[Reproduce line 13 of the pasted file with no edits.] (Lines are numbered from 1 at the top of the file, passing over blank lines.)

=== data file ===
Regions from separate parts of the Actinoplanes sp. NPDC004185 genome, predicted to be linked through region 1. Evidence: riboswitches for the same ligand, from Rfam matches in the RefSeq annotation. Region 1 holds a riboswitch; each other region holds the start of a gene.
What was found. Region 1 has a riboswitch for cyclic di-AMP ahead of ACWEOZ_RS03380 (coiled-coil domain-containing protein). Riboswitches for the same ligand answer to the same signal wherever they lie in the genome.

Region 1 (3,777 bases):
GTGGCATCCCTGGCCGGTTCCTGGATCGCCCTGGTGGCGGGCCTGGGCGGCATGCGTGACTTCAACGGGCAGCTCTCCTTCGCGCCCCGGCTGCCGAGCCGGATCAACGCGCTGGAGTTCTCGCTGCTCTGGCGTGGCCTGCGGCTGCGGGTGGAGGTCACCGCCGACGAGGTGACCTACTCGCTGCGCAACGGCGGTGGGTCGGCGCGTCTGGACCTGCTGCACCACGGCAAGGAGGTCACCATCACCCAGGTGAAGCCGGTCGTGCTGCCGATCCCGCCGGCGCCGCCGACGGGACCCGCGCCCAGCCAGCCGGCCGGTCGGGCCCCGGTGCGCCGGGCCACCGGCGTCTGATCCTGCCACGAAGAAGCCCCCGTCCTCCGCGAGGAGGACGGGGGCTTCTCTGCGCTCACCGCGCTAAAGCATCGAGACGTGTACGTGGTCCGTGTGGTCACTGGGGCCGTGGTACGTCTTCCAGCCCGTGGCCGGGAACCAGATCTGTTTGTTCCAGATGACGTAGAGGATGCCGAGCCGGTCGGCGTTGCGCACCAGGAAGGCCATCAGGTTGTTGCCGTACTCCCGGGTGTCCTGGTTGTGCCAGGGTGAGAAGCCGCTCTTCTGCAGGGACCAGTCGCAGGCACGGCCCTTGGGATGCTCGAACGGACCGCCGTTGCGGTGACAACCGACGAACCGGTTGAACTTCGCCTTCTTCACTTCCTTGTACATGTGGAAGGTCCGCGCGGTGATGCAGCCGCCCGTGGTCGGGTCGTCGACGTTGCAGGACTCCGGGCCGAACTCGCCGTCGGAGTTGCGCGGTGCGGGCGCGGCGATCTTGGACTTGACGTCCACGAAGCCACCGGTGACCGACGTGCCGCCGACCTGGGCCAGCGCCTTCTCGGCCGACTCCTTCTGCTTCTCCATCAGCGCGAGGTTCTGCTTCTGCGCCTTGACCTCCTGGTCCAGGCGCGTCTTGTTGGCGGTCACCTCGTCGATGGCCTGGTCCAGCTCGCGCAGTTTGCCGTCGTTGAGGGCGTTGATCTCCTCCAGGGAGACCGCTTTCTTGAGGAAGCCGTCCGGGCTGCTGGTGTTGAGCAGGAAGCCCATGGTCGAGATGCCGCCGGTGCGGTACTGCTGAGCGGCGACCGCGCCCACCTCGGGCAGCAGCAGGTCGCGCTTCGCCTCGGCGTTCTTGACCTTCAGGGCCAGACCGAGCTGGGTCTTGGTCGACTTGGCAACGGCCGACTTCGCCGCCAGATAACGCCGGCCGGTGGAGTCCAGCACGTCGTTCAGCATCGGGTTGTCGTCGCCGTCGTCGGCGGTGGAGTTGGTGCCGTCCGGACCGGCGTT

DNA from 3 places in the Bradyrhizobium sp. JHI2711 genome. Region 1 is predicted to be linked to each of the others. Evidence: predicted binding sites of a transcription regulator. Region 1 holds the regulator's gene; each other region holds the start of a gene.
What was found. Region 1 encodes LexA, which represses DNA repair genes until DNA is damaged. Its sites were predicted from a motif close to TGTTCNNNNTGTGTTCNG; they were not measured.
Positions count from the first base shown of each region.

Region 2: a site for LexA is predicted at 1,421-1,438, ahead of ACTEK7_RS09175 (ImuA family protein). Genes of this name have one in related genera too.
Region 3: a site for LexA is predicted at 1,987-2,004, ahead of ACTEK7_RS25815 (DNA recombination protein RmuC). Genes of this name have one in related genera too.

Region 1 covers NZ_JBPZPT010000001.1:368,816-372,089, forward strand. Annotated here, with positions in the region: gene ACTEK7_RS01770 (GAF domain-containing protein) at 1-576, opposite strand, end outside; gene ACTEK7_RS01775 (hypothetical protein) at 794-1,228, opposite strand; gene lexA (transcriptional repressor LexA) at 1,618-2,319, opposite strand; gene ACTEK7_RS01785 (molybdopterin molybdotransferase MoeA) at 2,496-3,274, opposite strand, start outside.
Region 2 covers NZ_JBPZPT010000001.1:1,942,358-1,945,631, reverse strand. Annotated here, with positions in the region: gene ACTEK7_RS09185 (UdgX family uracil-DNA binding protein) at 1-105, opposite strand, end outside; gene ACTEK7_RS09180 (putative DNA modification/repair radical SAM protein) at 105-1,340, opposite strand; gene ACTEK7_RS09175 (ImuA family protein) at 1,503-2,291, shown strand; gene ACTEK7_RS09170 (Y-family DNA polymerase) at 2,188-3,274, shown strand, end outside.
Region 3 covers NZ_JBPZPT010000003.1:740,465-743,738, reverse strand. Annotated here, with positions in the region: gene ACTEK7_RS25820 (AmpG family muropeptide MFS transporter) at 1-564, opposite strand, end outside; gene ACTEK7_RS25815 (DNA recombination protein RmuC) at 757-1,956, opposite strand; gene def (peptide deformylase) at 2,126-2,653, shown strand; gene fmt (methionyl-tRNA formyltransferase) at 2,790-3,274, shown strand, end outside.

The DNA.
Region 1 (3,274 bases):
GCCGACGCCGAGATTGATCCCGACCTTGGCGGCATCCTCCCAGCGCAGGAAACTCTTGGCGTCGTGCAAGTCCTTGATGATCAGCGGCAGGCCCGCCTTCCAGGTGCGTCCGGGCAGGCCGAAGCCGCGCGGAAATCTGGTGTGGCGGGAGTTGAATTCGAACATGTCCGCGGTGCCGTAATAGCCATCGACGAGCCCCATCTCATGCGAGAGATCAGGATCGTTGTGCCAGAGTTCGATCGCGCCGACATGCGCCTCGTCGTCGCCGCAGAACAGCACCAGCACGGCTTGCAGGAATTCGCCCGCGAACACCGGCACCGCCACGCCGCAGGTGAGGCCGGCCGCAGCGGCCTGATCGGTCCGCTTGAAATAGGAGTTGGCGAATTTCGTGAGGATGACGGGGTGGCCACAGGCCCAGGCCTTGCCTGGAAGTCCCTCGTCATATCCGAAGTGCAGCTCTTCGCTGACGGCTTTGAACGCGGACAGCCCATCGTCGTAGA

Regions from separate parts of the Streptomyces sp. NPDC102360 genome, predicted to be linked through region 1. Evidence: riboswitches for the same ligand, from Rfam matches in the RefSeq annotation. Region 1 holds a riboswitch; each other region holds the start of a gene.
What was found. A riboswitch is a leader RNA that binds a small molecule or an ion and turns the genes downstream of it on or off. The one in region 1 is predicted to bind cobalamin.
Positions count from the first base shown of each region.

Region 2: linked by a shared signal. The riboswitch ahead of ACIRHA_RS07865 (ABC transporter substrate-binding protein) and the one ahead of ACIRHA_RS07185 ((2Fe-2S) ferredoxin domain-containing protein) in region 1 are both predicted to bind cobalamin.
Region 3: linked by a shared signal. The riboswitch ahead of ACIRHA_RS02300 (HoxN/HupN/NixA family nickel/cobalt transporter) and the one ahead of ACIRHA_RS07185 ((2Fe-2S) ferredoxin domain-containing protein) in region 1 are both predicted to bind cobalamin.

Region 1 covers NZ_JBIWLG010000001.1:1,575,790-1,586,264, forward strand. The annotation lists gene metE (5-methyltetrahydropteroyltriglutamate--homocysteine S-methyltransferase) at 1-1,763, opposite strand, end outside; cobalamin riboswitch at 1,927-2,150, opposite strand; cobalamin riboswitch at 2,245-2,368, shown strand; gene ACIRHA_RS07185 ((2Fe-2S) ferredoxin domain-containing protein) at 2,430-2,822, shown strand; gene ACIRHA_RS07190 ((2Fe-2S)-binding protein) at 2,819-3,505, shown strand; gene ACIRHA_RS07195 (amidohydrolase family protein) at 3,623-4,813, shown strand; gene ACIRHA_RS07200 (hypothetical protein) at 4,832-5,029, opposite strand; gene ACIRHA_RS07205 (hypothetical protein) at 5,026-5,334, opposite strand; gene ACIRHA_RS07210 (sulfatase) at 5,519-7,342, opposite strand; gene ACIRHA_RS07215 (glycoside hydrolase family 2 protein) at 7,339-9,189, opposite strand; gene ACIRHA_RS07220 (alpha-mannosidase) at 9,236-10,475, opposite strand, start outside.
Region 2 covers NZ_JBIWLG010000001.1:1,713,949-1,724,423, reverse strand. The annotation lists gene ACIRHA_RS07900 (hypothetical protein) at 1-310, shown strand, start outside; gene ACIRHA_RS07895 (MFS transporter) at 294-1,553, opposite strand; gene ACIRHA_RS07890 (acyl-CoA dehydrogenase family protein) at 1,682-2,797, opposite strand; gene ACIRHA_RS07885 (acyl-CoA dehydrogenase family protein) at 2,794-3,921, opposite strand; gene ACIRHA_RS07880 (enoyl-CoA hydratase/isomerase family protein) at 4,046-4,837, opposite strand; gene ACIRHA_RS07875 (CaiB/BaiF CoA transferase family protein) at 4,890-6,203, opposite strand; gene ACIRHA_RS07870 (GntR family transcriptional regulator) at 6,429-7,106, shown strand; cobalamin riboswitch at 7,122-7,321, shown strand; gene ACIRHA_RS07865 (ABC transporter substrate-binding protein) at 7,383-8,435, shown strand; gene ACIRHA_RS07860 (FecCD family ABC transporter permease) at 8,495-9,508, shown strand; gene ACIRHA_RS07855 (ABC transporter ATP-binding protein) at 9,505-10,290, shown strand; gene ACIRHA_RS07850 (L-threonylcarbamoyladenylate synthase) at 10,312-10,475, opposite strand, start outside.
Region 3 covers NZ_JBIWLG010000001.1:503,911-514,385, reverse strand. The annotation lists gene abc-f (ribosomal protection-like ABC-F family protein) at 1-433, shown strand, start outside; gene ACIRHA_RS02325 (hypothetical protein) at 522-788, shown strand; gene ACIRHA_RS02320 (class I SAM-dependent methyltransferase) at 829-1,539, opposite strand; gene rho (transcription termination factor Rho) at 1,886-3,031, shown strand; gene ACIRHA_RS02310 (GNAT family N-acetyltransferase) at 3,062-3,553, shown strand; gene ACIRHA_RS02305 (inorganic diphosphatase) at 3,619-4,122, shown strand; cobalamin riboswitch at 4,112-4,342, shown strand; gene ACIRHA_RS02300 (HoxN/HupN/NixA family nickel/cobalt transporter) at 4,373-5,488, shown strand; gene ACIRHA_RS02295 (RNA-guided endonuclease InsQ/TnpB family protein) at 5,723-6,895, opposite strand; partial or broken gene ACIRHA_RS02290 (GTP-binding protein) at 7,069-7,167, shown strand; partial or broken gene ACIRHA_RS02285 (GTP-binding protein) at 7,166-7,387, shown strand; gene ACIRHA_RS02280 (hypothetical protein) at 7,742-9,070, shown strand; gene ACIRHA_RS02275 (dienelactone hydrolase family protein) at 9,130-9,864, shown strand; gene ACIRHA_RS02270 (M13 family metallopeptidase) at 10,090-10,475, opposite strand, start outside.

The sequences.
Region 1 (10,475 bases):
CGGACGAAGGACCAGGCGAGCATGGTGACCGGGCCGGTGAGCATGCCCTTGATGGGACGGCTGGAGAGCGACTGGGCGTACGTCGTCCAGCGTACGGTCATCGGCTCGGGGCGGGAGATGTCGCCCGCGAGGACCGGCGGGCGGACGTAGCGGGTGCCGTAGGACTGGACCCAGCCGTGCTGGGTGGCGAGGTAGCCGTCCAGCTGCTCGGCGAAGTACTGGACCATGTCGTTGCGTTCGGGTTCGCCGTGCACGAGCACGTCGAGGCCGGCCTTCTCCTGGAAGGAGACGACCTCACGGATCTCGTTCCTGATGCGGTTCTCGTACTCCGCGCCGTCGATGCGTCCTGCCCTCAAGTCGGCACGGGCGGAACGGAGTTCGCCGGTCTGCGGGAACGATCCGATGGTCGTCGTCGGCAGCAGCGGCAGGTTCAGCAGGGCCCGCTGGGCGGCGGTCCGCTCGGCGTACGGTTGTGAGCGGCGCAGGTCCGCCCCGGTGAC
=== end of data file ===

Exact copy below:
The DNA.